"I think I'm like most Americans. I'm very excited to learn more about him as the man, as the dad, as the husband," says North Carolina delegate Donna Williams. "To me, I think that tells a lot about a person and their character as far as what they've done in their life."
BUT EVEN for voters who say they put issues first, personal qualities matter. For example, Popkin notes that a candidate can change his mind — the dreaded flip-flop — so long as voters believe the candidate's explanation. Put another way, a candidate can change position but not principles.
While log cabins and coonskin hats were part of American politics from the republic's earliest decades, the intense focus on the personal is not a tradition.
"It is a fairly recent thing that we expect political leaders to drone on about their life stories in these major speeches," says Michael Waldman, a former speech writer for President Clinton.
"Kennedy conveyed who he was by talking about the New Frontier at Los Angeles in 1960, not by dramatically recounting PT-109. Roosevelt talked about the New Deal and would have been aghast at the idea that he should talk about how polio shaped his sensibility."
But something about our modern culture has created an appetite for personal information. "Authenticity is overrated as a virtue for leaders," Waldman says. "It's a peculiar aspect of American politics, since we combine the head of government and the head of state."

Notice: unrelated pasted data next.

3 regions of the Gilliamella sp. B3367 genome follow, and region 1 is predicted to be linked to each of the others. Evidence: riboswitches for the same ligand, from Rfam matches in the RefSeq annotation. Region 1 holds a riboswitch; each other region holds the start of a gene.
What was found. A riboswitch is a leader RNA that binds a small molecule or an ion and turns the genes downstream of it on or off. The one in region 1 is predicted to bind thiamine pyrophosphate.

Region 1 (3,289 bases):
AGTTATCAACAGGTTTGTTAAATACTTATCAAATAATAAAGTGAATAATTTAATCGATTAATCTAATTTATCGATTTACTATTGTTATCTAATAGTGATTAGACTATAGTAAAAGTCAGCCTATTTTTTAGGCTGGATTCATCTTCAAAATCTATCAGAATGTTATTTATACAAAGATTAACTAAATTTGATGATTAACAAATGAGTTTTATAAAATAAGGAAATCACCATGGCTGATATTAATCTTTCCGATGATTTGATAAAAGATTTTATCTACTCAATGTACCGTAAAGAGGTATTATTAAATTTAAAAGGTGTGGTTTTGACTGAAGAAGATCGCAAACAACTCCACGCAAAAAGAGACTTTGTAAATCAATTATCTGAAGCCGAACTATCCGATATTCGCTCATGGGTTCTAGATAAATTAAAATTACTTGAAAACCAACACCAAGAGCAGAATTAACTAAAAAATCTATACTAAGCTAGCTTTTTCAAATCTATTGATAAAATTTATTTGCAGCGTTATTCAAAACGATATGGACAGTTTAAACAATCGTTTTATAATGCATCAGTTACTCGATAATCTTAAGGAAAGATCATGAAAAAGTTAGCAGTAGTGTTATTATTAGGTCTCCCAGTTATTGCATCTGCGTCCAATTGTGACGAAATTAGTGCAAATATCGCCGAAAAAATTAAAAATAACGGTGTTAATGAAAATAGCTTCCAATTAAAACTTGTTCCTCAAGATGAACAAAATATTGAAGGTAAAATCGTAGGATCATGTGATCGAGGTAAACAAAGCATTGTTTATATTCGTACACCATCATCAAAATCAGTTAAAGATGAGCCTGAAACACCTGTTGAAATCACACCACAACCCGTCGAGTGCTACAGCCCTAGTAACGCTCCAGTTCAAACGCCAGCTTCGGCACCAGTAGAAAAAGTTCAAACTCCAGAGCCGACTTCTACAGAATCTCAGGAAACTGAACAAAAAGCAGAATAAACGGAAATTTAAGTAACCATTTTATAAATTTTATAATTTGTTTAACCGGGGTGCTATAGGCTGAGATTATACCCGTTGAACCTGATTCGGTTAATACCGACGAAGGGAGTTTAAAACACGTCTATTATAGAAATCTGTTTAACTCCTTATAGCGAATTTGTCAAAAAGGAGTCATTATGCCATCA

Nomiki Konst, a Democrat who ran unsuccessfully for congress in Arizona, sees the real problem as this: Modern politics has been peddling what she calls "perfectly constructed authentic candidates." Her phrase conjures the image of Chauncey Gardner, the fictional character who knew nothing and said little but, by just "Being There," became the vessel for everyone's dreams and beliefs, ultimately becoming president.
Voters, says Konst, are really yearning for candidates who are willing to lead without the constant fear of offending constituents or fundraisers. "When you're in a crisis, no amount of data mining, polling and market research will get you out of that crisis," she said. And boldness? That, she says, would be real authenticity.
EDITOR'S NOTE — Michael Oreskes is senior managing editor for U.S. news at The Associated Press. Reach him at moreskes(at)ap.org.
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